New luxury brand DuJour divides and conquers.
It took Jason Binn a career in the luxury market and two straight years of independent research studying the media consumption and purchasing habits of his target audience, but the launch of DuJour Media has taken niche to the next level.
Binn, who has published several luxury magazines including Gotham, Ocean Drive, Hamptons and Los Angeles Confidential, saw several patterns emerge in the still-changing media landscape that led him to the business model heâ€™s pursuing with the new venture.
â€śI think a lot of magazines were not engaging in digital as aggressively or strategically as they needed to,â€ť he says. â€śDigital, as you know, is moving very, very fast and changing constantly. There wasnâ€™t a lot of structure for it within a lot of these companies.â€ť
More than most, Binn believes deeply in the power of his digital audience. Over 90 percent of readers for any brand remain engaged on a single medium, he saysâ€”i.e., digital readers read digital only, and print readers read print only, with very few exceptionsâ€”so there is separate, but very real value in both.
The challenge is putting out two quality productsâ€”one digital, one print; one monthly, one quarterlyâ€”with a unified voice. DuJour has invested heavily in both its print and digital mediums to do so. Production of both the 300-page heavy-stock folio and the sleek, mobile-friendly HTML5 website cost about the same amount.
It goes beyond that print-digital combination with DuJour thoughâ€”a â€śglocalâ€ť product, as Binn calls it.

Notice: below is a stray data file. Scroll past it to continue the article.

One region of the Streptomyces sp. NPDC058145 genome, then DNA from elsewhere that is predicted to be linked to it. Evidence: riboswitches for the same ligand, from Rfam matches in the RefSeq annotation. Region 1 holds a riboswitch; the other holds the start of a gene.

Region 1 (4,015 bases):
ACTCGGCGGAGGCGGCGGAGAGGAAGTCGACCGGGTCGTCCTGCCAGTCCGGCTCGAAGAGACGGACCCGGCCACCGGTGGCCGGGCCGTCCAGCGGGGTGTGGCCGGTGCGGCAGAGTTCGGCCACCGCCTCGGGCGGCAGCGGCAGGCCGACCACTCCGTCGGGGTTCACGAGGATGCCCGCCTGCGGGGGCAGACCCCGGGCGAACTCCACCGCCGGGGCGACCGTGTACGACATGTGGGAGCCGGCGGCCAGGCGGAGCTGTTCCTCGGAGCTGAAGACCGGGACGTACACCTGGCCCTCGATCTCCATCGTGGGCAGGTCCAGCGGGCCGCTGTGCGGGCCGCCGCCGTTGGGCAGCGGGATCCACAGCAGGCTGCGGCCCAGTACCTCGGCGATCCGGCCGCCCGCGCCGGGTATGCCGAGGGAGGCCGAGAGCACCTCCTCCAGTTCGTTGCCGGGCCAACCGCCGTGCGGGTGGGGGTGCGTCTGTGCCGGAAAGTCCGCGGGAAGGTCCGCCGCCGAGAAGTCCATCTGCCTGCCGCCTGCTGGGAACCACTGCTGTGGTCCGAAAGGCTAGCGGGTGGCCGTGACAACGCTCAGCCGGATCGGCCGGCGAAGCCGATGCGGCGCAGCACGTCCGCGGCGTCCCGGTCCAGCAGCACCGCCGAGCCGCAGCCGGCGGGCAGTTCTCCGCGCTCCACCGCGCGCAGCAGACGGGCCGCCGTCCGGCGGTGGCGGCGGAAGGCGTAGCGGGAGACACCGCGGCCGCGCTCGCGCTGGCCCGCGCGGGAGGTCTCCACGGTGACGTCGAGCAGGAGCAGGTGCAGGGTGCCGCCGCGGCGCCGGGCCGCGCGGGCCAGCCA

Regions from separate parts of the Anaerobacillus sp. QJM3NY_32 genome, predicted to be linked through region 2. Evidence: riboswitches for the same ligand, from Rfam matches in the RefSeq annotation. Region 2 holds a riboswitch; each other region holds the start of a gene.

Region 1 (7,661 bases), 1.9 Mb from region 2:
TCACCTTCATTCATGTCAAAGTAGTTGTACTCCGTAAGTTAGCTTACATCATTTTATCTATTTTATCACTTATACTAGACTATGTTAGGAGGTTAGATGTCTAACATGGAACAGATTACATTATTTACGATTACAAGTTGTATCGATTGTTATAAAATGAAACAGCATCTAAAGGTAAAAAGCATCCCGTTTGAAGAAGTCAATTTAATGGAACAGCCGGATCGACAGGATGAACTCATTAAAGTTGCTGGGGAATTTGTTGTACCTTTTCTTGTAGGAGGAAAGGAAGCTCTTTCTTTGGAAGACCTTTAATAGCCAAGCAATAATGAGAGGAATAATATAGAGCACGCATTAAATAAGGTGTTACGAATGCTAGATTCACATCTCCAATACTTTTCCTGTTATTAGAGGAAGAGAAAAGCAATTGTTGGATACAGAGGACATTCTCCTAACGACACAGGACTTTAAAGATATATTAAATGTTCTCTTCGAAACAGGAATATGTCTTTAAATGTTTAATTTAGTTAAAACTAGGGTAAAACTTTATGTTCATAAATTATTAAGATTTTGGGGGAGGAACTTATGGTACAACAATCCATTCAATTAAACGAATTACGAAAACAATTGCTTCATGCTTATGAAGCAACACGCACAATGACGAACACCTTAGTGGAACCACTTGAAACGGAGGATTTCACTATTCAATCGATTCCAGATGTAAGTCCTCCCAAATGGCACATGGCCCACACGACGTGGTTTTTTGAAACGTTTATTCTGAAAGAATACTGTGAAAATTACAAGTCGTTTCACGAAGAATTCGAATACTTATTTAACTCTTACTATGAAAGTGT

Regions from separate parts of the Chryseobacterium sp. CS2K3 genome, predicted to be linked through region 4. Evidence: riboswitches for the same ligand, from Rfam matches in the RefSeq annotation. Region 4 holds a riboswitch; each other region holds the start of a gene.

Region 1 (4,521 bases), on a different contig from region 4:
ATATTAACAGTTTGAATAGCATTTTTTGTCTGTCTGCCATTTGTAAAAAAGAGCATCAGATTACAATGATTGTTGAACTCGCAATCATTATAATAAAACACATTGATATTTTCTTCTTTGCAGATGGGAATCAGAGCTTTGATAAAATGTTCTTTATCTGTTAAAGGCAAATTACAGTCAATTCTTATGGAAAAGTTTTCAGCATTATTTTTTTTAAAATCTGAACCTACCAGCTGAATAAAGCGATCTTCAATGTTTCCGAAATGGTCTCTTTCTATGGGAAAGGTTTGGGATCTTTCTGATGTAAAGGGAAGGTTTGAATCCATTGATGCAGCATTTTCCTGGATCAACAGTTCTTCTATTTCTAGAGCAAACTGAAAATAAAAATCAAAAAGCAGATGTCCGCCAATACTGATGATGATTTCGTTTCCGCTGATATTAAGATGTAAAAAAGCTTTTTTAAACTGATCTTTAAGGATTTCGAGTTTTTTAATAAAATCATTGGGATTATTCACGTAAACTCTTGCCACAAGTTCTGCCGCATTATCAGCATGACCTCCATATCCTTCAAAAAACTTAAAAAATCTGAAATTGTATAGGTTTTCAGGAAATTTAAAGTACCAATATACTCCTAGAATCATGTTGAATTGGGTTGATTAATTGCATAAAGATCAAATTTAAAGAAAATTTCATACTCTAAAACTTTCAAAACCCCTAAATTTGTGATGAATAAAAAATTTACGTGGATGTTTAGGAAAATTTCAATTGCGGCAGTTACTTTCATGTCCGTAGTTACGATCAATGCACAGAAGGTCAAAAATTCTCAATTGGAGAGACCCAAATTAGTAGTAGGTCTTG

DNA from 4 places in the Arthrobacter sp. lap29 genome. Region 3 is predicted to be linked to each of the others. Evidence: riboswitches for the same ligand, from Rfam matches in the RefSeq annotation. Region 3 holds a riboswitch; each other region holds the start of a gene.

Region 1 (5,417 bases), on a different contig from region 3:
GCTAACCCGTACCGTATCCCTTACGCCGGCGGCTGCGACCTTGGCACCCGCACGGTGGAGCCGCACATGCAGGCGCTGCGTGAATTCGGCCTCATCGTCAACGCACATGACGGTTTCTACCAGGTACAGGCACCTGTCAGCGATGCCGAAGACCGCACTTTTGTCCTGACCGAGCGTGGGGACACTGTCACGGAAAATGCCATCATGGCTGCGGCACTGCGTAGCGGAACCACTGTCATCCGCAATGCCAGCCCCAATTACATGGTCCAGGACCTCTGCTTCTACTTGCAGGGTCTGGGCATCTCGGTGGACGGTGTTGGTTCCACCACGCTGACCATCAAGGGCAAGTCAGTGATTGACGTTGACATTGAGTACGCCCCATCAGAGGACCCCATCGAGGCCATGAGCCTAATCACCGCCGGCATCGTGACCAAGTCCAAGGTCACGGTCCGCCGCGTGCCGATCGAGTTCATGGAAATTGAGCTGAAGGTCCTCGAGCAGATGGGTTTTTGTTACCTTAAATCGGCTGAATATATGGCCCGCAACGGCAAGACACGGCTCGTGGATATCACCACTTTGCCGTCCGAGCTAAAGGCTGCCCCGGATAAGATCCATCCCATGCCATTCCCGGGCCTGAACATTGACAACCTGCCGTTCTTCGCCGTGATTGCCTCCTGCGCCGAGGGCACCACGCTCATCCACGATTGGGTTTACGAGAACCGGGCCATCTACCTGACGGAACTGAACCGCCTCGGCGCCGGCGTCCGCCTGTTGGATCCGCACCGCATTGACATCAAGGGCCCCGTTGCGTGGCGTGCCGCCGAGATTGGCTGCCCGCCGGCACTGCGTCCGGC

A Selective Market Approach
â€śWeâ€™re in just the key markets,â€ť he says, naming 10 major metropolitan areas in the U.S. like Miami, New York and Los Angeles. These are the markets the magazineâ€™s advertisers focus most of their attention on anyway, he says. â€śInstead of being a magazine that talks to the whole United States, printing a million copies, we went narrow and deep.â€ť
DuJour tailors about 30 percent of the back of each quarterly book to those specific markets, while keeping the same national or global content in the front.
â€śYou feel like this is a magazine about my communityâ€”and it is, because we do this local content in the back of the book,â€ť Binn says. â€śBut we have the gravitas of a Bruce Weber and a Jason Wu and all these great people contributing.â€ť
The divisions between print and digital, along with the â€śglocalâ€ť aspect to the magazine, are there to help serve the most obvious niche DuJour goes after: the wealthy.
DuJour partners with upscale e-retailer Gilt Groupeâ€”â€śOne of the most valuable resources Iâ€™ve ever had,â€ť Binn calls itâ€”to market to its high-end clientele. Those lucky enough to receive the magazine must meet at least five benchmarks. Among them are having a net worth of $5 million, owning a home or homes valued at no less than $1.5 million and spending at least $100,000 per year offline in high-end luxury items.
So far, itâ€™s working.
A First-Year Profit
â€śWeâ€™re profitable,â€ť Binn says, noting that the opening issue served up more than 100 full-page ads. â€śWe just ended our year, and it worked. I figured it would take a year or a few years to settle in, but it hit.â€ť
â€śWeâ€™re putting out a magazine that costs as much as any magazine in the world to produce,â€ť he adds. â€śWe want to make sure that weâ€™re not just giving it to someone to give it to them. Itâ€™s not how many people you reach, itâ€™s who you reach.â€ť
PROGRESS SO FAR...
DuJour invests significantly in a high-quality, 300-page book, along with an elegant, state-of-the-art website, but has managed to get its ROI already. Just five months in, the publication is profitable.